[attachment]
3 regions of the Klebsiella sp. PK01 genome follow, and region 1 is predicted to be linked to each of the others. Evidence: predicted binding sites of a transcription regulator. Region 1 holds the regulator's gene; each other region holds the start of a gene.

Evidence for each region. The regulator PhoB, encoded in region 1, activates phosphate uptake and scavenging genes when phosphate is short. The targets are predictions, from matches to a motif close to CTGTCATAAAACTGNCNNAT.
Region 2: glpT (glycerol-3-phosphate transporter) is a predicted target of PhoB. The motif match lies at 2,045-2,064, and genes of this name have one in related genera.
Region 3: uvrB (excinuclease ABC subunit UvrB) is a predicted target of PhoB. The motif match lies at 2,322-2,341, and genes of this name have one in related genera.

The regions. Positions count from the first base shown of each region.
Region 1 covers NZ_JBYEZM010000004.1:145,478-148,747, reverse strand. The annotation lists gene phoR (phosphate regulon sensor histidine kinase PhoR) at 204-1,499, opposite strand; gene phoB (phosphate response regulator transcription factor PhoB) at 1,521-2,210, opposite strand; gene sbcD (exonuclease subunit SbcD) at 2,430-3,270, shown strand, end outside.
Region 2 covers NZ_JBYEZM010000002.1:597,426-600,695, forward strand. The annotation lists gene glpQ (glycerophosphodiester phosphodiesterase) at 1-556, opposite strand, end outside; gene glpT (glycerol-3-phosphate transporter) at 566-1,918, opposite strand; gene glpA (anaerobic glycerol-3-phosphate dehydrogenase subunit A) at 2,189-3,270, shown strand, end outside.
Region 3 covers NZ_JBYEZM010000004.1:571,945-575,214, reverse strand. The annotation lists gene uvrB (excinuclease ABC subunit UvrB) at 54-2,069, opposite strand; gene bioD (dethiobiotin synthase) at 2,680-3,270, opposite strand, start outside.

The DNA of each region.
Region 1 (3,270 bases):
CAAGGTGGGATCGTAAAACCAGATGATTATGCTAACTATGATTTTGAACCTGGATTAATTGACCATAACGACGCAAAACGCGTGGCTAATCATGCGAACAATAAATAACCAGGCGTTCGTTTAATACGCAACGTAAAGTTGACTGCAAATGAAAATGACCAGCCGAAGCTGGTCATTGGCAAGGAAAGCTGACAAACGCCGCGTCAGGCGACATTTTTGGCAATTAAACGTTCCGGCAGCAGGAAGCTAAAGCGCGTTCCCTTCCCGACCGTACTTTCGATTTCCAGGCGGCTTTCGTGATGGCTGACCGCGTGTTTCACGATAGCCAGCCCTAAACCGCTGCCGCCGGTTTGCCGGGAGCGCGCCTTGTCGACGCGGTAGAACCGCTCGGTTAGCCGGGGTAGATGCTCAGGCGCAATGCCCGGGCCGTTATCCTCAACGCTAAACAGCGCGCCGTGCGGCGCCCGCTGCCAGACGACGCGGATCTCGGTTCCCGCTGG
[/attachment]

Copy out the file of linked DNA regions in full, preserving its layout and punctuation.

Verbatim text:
3 regions of the Klebsiella sp. PK01 genome follow, and region 1 is predicted to be linked to each of the others. Evidence: predicted binding sites of a transcription regulator. Region 1 holds the regulator's gene; each other region holds the start of a gene.

Evidence for each region. The regulator PhoB, encoded in region 1, activates phosphate uptake and scavenging genes when phosphate is short. The targets are predictions, from matches to a motif close to CTGTCATAAAACTGNCNNAT.
Region 2: glpT (glycerol-3-phosphate transporter) is a predicted target of PhoB. The motif match lies at 2,045-2,064, and genes of this name have one in related genera.
Region 3: uvrB (excinuclease ABC subunit UvrB) is a predicted target of PhoB. The motif match lies at 2,322-2,341, and genes of this name have one in related genera.

The regions. Positions count from the first base shown of each region.
Region 1 covers NZ_JBYEZM010000004.1:145,478-148,747, reverse strand. The annotation lists gene phoR (phosphate regulon sensor histidine kinase PhoR) at 204-1,499, opposite strand; gene phoB (phosphate response regulator transcription factor PhoB) at 1,521-2,210, opposite strand; gene sbcD (exonuclease subunit SbcD) at 2,430-3,270, shown strand, end outside.
Region 2 covers NZ_JBYEZM010000002.1:597,426-600,695, forward strand. The annotation lists gene glpQ (glycerophosphodiester phosphodiesterase) at 1-556, opposite strand, end outside; gene glpT (glycerol-3-phosphate transporter) at 566-1,918, opposite strand; gene glpA (anaerobic glycerol-3-phosphate dehydrogenase subunit A) at 2,189-3,270, shown strand, end outside.
Region 3 covers NZ_JBYEZM010000004.1:571,945-575,214, reverse strand. The annotation lists gene uvrB (excinuclease ABC subunit UvrB) at 54-2,069, opposite strand; gene bioD (dethiobiotin synthase) at 2,680-3,270, opposite strand, start outside.

The DNA of each region.
Region 1 (3,270 bases):
CAAGGTGGGATCGTAAAACCAGATGATTATGCTAACTATGATTTTGAACCTGGATTAATTGACCATAACGACGCAAAACGCGTGGCTAATCATGCGAACAATAAATAACCAGGCGTTCGTTTAATACGCAACGTAAAGTTGACTGCAAATGAAAATGACCAGCCGAAGCTGGTCATTGGCAAGGAAAGCTGACAAACGCCGCGTCAGGCGACATTTTTGGCAATTAAACGTTCCGGCAGCAGGAAGCTAAAGCGCGTTCCCTTCCCGACCGTACTTTCGATTTCCAGGCGGCTTTCGTGATGGCTGACCGCGTGTTTCACGATAGCCAGCCCTAAACCGCTGCCGCCGGTTTGCCGGGAGCGCGCCTTGTCGACGCGGTAGAACCGCTCGGTTAGCCGGGGTAGATGCTCAGGCGCAATGCCCGGGCCGTTATCCTCAACGCTAAACAGCGCGCCGTGCGGCGCCCGCTGCCAGACGACGCGGATCTCGGTTCCCGCTGG